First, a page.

This conforms with the standard described by the Ninth Circuit in United States v. Snowadzki, 723 F.2d 1427 (9th Cir.), as a unilateral act by an individual with no encouragement or acquiescence by the officers. See also United States v. Sherwin, 539 F.2d 1 (9th Cir.) (en banc). There were some categories described in the warrant such as "financial records." The defendant challenges the search warrant on the ground that it was in terms that were too general. The description is as follows:
"[P]atient sign-in registers for Seminole and Tecumseh clinics (1983-1984); patient records of 74 patients (names attached) including but not limited to records of treatments, x-rays, insurance billings and payments; one record book of payments from insurance companies; check book stubs, 1983-84; financial records; and any other property that constitutes evidence of the commission of the criminal offense, Title 18, United States Code, Section 1341 (Mail Fraud)."
We must conclude that the warrant contains a sufficiently specific description of the things to be seized under Anderson v. Maryland, 427 U.S. 463, 96 S.Ct 2737, 49 L.Ed.2d 627, and Marron v. United States, 275 U.S. 192, 48 S.Ct. 74, 72 L.Ed. 231. The defendant urges particularly that in view of the variety of circumstances under which mail fraud may be charged the last phrase is too general. The phrase, in our view, refers to the specific items listed and thus is not something different. The official who made the investigation was a postal inspector who was familiar with the scheme and who provided the affidavit, was the person to whom the warrant was directed, and the one who conducted the search (with others and in the presence of the defendant) and who executed the return. The return listed only items specifically described. Thus this case is unlike Voss v. Bergsgaard, 774 F.2d 402 (10th Cir.), where the warrant was open ended and the Government failed to pinpoint the statutes violated or to establish that the alleged crime permeated the business. The circumstances are very much like those in Massachusetts v. Sheppard, 468 U.S. 981, 104 S.Ct. 3424, 82 L.Ed.2d 737, as the trial court observed. We do not consider the warrant to be invalid but if it were the evidence would not be suppressed under Massachusetts v. Sheppard, or under United States v. Leon, 468 U.S. 897, 104 S.Ct. 3405, 82 L.Ed.2d 677.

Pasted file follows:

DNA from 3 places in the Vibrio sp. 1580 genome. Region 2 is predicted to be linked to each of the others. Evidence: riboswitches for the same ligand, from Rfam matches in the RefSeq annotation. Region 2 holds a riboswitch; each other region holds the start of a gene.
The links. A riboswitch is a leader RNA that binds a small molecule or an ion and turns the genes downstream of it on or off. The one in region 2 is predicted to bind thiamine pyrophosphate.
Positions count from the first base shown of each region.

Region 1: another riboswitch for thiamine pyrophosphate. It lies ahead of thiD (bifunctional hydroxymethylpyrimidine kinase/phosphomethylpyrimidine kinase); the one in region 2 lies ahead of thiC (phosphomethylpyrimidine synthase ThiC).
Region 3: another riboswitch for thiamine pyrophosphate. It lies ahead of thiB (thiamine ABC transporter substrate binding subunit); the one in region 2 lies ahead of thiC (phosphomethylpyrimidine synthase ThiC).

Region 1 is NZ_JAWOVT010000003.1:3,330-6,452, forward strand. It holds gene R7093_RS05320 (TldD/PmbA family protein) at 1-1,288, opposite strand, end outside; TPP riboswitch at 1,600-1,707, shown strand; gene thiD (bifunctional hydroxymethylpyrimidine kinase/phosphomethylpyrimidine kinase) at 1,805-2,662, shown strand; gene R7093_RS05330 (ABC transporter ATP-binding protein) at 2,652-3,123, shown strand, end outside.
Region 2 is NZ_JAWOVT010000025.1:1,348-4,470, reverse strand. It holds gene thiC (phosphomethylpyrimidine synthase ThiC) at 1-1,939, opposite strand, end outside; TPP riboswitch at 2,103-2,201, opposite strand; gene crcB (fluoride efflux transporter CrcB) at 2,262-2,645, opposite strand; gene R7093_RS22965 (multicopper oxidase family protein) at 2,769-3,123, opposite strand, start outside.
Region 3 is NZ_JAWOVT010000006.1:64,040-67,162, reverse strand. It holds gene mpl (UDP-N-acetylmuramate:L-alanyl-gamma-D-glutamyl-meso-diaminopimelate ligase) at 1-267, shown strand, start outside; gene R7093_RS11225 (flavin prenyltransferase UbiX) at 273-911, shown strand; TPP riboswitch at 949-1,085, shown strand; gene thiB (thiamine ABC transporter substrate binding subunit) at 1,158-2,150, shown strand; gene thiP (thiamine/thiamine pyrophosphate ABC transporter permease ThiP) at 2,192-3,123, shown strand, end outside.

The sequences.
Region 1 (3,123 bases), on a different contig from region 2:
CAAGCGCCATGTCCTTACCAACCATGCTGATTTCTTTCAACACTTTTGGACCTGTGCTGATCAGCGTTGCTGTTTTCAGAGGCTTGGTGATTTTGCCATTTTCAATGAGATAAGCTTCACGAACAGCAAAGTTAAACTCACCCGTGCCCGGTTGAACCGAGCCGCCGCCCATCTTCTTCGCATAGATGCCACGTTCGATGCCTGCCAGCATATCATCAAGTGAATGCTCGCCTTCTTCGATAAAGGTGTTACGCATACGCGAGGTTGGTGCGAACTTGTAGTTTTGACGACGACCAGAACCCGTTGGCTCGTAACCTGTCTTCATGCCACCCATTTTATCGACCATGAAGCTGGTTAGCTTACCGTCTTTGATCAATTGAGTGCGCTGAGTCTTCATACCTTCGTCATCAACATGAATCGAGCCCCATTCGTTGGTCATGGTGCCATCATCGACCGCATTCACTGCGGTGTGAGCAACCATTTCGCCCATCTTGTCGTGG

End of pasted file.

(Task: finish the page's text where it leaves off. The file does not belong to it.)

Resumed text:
The defendant also argues that no probable cause was demonstrated but this argument must fail. Sufficient underlying facts were available to the magistrate. We considered this issue in Edmondson v. United States, 402 F.2d 809 (10th Cir.), and United States v. Berry, 423 F.2d 142 (10th Cir.), and there said that affidavits for search warrants must be tested in a common sense and realistic manner. Also we there held that the reviewing courts "should show deference to determinations of probable cause by issuing magistrates." 423 F.2d at 144. When these standards are supplied it must be concluded that probable cause was shown.
The Supreme Court in United States v. Leon, 468 U.S. 897, ----, 104 S.Ct. 3405, 3422, 82 L.Ed 677, stated that its holding therein left "untouched the probable-cause standard." This must be taken as an indication of the reliance which must be placed on the magistrate's determinations absent any obvious failure. The magistrate who here issued the warrant was provided with sufficient factual material to establish probable cause as he determined. There is no failure as described in the examples in Leon. There is no indication that there was any reliance on conclusory statements as the defendant argues, and there was no need to. Aguilar v. Texas, 378 U.S. 108, 84 S.Ct. 1509, 12 L.Ed.2d 723.
The search warrant was properly executed.
The judgment of the trial court entered on the Motion to Suppress is AFFIRMED.